Rethinking the F word

If something doesn’t work out, don’t think of it as a Failure. In fact, eliminate that word from your vocabulary–along with fail, failed, and failing.

It’s not failing if you try and things don’t work out as you had planned, as long as you gave it your best effort. You learned from the experience, you have new information, and you can correct your path and move on. You started with what you saw as a straight line to success, but you had to take an unexpected detour. 

Rather than dwelling on your dissatisfaction, go with the flow! Trust that a higher power has something better in mind for you. You never know what is in store.

This is a little preview of Monday’s Art Marketing Action newsletter about assessing risk. Look for it.

Words and phrases to use besides the F words above:
unsatisfied, unsatisfactory, unexpected, “not as I would have liked,” “not as I planned,” “unanticipated results,” "hit a bump," "took a detour," "reassessing my plan," "didn’t see that coming," "will have to rethink this"

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7 comments to Rethinking the F word

  • I refuse to use the F word anymore. I choose to see everything I do as laying the foundation for my soon-to-be success!!

  • I’ve had the past year of getting thrown twists and turns and running into roadblocks and suffering from ‘art apathy’ and much of it left me feeling terrible. But I can’t say that F word. I have to turn these unfortunate things into motivations that make me want to work harder now, so I can reach those things I couldn’t reach the first time. I have a lot of great stories from my life, funny, amusing, dark, happy, tragic, joyous, blond moments, and such. If everything had worked out just how I’d planned it, I would have no story to tell. No past pains to create emotionally charged pieces. Most importantly, I would have lost some of the most defining moments in my life. Moments that could’ve been called failures have made me a better artist and a better person in the long run.

  • Miles Davis said “Do not fear mistakes, there are none.” That quotation comes from a marvelous little book titled “Fail Better.” It has many such words of wisdom, as well as brief tales of some very famous faliures: among them, Walt Disney, Thomas Edison and Winston Churchill. It’s available on Amazon at < http://tinyurl.com/failbetter>. “Failure seldom stops you. What stops you is the fear of failure.” – Jack Lemmon

  • Evidently, one cannot include a url in a posted comment, so just be aware that there are two books with the same title on Amazon. The one the previous post mentions is by Hester Studio.

  • Although I hear what you’re saying here and mostly agree I do think there are times when facing up to failure is an honest and good thing as well as humbling. I made a serious error in judgement several years ago that cost me way too much–and not just in money though it did wipe out all my savings, my IRA, etc. I started a business that was underfunded, not well thought out and which closed within the first two years. It was a failure. That doesn’t make ME a failure, but facing the fact that I made a really big mistake isn’t really a bad thing for me. I’m finally back on my feet financially and have mended many broken fences along the way and am ready to move on. But realizing my weaknesses has been ok. Not great, but ok. Did I learn a lot? Actually, not much that is really positive or useful as I moved on. What I learned most was that my judgement is not always sound, that I didn’t do my homework and that I got a little cocky about my abilities. Useful lessons? Of course. And I paid a lot for them. And I did survive. That was a good lesson….. I’ve done many things in my life that haven’t worked out and have learned tons so the payoff was ok and I felt ok about it. This one is not one of those for me, at least not yet. I’m not a person prone to depression, which is good, because this would have been really tough. Instead I moved on and reassessed everything in my life…especially my artwork and am actually beginning a new business, one that is well thought out and doesn’t involve my art or retail at all. Failure can be a good tool if used to help us move forward. I agree that one should not use the idea of it to wallow and make excuses for not moving forward or in another direction but maybe sometimes, honestly considering it, is a bit of surprising gift all in its own packaging…. Sorry so long–thanks for giving me a chance to articulate this thought….maybe it wasn’t such a failure after all ;-)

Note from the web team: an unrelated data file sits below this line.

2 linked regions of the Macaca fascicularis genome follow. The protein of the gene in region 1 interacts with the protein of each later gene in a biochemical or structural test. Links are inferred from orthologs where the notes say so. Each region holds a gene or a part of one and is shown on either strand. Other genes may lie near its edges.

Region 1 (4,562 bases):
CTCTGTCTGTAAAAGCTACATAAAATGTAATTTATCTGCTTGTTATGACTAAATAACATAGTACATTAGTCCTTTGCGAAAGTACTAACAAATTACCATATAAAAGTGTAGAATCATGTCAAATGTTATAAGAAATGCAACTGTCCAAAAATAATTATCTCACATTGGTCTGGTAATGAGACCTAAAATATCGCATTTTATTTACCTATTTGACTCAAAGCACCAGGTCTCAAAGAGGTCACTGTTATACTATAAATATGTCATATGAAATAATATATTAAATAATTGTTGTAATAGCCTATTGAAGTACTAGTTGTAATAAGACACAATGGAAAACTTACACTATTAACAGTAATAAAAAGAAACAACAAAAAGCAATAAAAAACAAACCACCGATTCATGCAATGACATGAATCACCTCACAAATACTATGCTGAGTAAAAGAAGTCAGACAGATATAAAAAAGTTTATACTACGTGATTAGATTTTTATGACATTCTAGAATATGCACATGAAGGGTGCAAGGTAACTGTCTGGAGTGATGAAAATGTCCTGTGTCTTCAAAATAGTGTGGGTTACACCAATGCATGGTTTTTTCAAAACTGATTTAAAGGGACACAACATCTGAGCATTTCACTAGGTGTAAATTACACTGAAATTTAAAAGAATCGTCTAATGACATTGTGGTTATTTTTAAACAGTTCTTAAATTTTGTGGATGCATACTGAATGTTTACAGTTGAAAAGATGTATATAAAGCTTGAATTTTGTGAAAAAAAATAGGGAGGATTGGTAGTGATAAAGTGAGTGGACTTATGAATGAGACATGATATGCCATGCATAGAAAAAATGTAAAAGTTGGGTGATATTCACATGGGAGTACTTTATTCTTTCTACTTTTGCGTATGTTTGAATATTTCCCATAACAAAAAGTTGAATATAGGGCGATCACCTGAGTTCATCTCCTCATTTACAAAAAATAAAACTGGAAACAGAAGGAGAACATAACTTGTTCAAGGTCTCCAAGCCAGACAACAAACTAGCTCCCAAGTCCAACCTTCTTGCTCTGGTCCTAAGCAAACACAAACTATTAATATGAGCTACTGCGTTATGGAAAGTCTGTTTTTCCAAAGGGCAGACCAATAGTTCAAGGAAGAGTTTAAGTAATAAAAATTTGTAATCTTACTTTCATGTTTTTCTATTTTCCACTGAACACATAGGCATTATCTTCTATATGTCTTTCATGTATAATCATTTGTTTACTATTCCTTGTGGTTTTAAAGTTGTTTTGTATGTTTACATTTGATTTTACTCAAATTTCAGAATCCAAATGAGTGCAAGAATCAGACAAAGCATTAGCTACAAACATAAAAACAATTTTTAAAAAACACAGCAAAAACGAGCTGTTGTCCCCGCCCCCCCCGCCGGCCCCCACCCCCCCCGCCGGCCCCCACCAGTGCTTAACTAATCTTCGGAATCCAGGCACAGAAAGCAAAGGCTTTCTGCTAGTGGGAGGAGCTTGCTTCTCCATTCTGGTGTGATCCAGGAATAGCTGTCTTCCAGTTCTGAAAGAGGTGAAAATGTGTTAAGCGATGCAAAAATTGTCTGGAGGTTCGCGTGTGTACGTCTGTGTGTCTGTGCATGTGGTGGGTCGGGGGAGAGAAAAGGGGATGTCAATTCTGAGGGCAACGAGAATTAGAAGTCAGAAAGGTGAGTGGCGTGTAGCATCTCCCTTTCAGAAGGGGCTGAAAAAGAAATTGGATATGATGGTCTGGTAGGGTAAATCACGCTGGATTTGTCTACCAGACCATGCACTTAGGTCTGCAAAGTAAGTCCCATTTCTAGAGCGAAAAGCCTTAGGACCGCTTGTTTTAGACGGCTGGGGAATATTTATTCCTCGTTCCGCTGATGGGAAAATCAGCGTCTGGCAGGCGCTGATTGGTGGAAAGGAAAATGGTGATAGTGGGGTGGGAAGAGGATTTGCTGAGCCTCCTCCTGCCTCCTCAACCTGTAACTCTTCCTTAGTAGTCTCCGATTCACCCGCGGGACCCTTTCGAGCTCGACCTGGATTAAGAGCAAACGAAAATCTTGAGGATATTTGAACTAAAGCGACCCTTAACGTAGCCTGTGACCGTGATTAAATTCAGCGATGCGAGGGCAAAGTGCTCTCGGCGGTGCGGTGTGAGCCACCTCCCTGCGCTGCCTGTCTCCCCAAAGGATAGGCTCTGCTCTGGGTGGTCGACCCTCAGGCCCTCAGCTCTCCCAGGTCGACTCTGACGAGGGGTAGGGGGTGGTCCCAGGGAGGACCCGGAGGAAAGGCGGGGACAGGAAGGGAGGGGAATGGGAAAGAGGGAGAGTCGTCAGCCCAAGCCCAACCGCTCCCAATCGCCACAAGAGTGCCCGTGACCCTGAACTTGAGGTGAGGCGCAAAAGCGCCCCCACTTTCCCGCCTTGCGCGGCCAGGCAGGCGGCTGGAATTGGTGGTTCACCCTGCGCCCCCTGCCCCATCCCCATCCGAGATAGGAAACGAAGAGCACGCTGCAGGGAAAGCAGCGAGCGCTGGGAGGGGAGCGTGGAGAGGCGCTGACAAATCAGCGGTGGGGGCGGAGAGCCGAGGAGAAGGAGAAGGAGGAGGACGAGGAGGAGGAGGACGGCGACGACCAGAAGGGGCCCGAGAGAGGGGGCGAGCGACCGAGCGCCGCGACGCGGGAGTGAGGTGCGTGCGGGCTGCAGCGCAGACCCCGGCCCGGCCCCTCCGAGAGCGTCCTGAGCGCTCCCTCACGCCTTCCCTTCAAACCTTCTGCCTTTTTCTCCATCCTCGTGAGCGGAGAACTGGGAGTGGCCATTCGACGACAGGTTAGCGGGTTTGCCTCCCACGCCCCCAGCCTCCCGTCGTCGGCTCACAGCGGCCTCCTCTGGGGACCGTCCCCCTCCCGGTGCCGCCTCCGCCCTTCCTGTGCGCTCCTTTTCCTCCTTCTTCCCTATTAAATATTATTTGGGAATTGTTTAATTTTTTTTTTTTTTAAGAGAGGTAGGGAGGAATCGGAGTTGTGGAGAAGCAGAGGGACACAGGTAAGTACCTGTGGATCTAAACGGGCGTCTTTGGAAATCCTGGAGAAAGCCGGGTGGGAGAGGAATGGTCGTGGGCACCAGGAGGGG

• Within every failure lies the seeds of future success. I don’t know who said that, but my photography mentor shared the quote with me after one of my flaming *un*successes. Having things go wrong makes me take a hard look at why. Sometimes it is a mistake in planning or prep or thinking. Sometimes it is out of my control. Your post came during a week of *f* for me. I simply faced up to the fact that I set out to do something….and wasn’t able to reach the goal. After some indepth evaluating, I’m moving on. Lessons have been learned (again) and the tears wiped away. I’m a wiser person today than I was a month ago.

  • One of my favorite blog posts that I have written was my post explaining why I paint more “junker” paintings now because I am a better artist than I used to be. I’ve linked myself to it.